And so he took a sabbatical, during which time he set up a juice bar which took off over night  and became a huge success, but then the recession hit and his business was affected and he had to let go his staff and he was running a one man show and working all the hours under the sun. This took a toll on his health and he became seriously ill and had to sell his business.During the long road to recovery he had plenty of time for reflection and he came to realise that law was his passion, not commercial law but human rights law, and so set about getting back into doing this.

This is where he began to encounter obstacles, having being away from this area of law for over three years, his CV wasn’t getting past 1st base with recruitment consultants or job boards and so we began our work together. It’s important to have the bases of recruitment consultants and job boards covered but in this current competitive environment you can only be proactive about connecting with consultants and applying for jobs but  then you’re reactive because you’re waiting for an opportunity to come through. So you need to be proactive with moving your job search on to speculative approaches and networking.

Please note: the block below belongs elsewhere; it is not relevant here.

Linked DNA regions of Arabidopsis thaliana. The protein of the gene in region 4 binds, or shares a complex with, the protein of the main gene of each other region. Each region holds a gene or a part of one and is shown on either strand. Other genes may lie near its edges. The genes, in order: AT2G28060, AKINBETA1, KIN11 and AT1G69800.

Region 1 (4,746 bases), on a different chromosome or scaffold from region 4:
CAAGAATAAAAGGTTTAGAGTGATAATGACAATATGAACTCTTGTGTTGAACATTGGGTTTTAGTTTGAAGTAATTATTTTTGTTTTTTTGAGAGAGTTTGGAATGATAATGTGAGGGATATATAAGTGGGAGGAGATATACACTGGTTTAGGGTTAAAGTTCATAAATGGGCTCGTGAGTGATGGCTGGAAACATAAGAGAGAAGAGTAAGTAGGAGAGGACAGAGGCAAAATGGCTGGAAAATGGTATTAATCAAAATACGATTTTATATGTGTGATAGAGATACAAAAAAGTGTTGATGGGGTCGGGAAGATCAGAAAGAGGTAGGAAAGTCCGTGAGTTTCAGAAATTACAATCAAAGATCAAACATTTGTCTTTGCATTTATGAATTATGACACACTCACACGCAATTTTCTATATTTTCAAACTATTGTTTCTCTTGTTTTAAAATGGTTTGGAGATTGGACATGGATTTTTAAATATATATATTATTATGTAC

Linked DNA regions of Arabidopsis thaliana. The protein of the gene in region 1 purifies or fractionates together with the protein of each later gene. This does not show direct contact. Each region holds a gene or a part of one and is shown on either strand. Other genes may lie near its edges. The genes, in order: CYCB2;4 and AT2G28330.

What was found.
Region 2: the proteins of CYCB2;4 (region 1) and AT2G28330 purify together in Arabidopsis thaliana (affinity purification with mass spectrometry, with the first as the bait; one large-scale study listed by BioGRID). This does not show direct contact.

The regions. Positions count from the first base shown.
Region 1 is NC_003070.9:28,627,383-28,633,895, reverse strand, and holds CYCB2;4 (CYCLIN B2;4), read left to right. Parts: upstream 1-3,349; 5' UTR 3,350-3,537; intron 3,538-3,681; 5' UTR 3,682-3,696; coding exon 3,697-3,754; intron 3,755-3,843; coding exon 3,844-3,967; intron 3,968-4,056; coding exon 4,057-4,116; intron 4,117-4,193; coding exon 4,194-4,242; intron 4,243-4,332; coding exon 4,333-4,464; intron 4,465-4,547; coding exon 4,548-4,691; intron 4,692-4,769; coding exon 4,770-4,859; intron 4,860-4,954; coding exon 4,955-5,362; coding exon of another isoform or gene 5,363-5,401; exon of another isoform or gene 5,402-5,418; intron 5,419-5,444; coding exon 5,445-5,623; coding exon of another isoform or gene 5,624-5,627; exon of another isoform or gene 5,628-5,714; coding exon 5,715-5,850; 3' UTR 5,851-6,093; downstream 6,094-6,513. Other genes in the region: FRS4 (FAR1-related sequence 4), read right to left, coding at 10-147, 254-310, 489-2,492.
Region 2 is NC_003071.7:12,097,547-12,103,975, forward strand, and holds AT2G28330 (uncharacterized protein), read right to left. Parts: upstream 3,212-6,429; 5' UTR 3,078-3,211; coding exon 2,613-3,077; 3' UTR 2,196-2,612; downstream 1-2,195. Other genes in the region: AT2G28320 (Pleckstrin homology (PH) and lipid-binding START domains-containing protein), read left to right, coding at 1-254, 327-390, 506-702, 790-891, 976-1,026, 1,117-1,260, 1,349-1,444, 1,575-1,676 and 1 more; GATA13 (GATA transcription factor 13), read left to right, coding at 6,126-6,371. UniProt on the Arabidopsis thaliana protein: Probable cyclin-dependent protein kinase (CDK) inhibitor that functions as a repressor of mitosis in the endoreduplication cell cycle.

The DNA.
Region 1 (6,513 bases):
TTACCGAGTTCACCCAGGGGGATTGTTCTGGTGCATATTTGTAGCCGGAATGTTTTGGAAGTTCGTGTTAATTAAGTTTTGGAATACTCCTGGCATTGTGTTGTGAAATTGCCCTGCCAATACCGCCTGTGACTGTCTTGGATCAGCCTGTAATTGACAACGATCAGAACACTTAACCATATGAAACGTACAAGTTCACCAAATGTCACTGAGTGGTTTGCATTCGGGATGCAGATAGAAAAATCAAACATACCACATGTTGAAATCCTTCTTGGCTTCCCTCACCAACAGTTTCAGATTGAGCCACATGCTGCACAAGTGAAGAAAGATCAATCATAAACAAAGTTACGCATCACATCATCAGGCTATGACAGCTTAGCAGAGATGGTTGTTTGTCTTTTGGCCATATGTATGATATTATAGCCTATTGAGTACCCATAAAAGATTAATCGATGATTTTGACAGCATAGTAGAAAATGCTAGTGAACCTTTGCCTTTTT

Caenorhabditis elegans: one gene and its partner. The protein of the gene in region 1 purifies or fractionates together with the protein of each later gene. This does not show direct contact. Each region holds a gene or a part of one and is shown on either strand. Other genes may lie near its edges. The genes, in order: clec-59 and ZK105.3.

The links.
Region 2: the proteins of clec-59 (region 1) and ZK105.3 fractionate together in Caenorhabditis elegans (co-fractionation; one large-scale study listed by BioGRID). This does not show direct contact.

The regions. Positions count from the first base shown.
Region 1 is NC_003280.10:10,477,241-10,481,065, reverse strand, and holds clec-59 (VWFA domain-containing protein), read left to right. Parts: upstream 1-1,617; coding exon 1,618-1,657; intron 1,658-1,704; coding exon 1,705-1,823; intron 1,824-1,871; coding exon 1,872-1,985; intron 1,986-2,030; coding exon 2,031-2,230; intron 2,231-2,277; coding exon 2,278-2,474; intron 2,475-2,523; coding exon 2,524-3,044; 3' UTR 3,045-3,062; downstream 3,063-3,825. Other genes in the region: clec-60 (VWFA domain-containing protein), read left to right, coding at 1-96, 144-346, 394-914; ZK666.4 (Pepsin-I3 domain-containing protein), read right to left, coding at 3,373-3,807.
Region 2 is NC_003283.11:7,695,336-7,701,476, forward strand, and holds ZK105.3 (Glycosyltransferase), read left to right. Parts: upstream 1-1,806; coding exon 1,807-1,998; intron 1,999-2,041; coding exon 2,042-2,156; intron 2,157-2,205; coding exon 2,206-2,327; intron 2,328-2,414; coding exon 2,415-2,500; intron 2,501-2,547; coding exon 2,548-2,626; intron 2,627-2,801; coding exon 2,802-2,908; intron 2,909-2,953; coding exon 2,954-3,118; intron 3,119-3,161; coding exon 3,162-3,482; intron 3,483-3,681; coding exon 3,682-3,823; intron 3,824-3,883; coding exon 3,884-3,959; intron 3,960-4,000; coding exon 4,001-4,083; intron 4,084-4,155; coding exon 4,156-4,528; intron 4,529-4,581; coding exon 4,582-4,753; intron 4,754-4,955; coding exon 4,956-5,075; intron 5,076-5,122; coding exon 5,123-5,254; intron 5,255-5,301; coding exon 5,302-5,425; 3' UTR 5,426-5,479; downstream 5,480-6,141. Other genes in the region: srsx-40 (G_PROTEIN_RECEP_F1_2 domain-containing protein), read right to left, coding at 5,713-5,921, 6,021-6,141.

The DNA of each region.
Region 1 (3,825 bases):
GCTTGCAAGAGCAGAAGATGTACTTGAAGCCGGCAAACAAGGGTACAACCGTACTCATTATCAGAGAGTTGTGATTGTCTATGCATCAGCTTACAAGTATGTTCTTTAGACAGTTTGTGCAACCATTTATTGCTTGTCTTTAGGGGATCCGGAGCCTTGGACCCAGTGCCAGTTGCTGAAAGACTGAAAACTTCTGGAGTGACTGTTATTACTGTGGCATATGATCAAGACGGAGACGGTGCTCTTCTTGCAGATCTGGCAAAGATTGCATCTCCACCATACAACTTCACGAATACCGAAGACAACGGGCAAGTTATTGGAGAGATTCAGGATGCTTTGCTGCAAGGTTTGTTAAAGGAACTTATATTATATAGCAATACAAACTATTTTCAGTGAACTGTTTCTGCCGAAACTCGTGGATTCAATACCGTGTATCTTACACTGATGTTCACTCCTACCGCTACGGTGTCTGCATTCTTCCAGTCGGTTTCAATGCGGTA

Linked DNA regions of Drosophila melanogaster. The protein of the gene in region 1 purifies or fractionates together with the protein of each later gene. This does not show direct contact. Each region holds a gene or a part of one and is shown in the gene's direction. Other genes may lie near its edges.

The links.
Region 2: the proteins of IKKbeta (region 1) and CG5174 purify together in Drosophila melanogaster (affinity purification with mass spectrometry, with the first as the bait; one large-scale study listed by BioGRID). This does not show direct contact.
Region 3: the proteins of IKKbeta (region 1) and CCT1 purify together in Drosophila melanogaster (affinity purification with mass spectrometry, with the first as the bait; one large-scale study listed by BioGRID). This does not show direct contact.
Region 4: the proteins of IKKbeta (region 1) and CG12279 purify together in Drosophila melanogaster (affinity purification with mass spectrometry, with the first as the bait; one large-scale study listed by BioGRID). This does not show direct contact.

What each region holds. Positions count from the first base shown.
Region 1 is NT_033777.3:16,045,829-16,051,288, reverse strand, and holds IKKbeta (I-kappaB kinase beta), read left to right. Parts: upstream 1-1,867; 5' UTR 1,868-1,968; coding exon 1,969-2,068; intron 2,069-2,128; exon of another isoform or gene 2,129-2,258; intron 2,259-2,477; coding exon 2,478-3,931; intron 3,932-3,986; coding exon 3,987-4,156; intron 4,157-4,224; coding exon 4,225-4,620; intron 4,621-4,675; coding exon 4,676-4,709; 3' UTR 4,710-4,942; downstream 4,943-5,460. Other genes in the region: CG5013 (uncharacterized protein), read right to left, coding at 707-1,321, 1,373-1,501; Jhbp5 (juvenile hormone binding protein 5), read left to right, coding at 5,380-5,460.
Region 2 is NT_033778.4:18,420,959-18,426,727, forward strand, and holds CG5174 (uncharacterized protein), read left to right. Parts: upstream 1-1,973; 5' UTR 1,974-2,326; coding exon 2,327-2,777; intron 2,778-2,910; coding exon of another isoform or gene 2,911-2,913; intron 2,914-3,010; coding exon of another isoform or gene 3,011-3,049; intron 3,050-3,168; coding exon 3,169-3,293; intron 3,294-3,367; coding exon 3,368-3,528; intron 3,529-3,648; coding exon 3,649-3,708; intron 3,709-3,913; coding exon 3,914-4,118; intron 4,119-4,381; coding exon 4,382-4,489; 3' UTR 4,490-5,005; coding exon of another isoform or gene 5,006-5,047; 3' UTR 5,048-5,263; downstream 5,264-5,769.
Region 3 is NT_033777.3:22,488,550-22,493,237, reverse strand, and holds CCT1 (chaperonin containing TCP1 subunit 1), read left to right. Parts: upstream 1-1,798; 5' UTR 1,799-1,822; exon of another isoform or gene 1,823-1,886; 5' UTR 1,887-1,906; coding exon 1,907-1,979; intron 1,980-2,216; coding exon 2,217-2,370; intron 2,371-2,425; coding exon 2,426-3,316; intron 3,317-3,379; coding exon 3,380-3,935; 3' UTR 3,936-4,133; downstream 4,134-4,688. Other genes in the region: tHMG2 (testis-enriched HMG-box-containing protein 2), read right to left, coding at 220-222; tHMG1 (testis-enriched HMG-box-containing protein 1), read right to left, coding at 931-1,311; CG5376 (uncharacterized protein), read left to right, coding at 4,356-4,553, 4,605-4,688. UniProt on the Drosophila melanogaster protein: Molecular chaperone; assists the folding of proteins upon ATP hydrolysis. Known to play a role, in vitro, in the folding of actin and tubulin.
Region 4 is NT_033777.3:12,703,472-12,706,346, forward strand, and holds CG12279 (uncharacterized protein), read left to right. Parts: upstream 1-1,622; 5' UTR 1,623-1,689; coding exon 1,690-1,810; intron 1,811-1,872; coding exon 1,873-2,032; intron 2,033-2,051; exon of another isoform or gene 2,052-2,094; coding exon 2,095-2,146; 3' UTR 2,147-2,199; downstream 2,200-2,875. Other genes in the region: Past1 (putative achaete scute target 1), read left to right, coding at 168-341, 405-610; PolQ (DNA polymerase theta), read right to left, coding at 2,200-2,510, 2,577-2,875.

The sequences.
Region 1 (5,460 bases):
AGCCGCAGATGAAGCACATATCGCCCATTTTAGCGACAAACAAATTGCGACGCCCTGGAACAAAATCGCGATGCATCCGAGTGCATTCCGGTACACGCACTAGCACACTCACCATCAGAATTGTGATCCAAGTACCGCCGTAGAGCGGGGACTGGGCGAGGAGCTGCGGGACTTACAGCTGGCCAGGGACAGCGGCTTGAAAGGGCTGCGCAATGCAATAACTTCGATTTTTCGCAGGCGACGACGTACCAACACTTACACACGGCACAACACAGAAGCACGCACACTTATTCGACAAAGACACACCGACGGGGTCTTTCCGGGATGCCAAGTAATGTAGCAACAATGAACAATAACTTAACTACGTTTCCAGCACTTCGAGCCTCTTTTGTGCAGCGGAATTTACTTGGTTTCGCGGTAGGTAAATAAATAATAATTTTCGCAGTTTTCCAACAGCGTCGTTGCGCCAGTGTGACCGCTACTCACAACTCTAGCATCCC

My client and I both knew that once he got in front of an employer he’d get the job, he made a great first impression and he was passionate about his work and he would get the opportunity to explain the reason he left this particular area and why he wanted to return. But we were still facing a brick wall, he could not get past 1st base of being invited along for an interview. And, so we had to consider what else could be done.